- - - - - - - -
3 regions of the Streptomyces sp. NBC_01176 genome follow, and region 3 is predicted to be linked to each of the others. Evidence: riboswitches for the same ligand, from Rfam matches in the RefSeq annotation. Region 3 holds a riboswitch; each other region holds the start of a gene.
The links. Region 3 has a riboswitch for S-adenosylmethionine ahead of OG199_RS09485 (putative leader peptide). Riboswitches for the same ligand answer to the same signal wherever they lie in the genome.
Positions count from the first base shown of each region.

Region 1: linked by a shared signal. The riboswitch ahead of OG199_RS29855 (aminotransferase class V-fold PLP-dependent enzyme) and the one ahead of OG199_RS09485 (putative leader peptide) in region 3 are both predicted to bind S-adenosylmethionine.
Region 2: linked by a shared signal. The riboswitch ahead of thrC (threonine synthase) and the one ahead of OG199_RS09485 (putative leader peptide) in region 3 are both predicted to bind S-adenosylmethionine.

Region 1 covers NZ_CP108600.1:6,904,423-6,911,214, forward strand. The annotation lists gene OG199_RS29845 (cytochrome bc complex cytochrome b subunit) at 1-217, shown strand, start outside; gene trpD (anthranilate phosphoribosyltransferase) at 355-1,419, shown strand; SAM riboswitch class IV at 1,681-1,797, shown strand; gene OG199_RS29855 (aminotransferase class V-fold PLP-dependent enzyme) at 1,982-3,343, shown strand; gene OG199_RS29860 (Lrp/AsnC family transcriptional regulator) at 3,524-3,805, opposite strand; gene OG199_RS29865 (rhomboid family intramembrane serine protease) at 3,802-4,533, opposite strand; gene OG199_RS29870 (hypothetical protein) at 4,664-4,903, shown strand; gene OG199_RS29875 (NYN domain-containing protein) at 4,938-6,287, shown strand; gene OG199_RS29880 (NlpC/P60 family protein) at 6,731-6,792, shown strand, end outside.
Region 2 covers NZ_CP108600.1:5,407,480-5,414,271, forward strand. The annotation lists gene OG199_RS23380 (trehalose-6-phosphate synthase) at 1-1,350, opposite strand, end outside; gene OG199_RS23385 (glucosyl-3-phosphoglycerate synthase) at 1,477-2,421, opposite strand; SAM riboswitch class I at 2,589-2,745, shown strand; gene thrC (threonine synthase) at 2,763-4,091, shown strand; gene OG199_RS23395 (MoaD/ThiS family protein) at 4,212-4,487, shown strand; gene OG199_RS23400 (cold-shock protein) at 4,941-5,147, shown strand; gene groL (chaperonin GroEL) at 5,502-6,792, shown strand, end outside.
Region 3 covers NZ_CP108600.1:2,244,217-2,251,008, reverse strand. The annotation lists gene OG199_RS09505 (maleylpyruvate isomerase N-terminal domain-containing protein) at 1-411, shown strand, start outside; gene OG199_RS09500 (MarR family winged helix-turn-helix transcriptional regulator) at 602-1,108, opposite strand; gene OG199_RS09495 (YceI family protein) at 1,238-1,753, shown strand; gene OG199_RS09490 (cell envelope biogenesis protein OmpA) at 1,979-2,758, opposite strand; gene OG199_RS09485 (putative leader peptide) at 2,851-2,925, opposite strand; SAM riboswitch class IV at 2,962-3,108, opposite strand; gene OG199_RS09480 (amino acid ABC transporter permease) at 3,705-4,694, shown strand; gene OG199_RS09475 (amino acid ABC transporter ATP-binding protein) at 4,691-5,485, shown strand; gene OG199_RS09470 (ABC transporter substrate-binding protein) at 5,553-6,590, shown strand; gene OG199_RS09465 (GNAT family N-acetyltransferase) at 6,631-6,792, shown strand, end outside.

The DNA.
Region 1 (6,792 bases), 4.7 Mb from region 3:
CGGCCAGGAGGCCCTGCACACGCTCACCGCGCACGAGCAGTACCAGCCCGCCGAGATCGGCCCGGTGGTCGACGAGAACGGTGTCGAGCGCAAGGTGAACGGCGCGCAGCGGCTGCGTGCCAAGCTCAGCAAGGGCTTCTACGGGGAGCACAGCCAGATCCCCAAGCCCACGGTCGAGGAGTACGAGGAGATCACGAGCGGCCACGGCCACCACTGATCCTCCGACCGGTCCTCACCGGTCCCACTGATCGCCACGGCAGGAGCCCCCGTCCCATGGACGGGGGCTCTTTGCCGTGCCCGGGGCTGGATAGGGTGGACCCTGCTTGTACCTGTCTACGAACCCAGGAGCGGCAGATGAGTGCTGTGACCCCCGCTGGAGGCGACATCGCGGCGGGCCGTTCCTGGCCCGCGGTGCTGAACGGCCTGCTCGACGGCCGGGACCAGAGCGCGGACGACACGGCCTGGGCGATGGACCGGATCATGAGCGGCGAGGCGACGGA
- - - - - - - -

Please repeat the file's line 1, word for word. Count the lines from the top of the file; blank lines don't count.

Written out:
3 regions of the Streptomyces sp. NBC_01176 genome follow, and region 3 is predicted to be linked to each of the others. Evidence: riboswitches for the same ligand, from Rfam matches in the RefSeq annotation. Region 3 holds a riboswitch; each other region holds the start of a gene.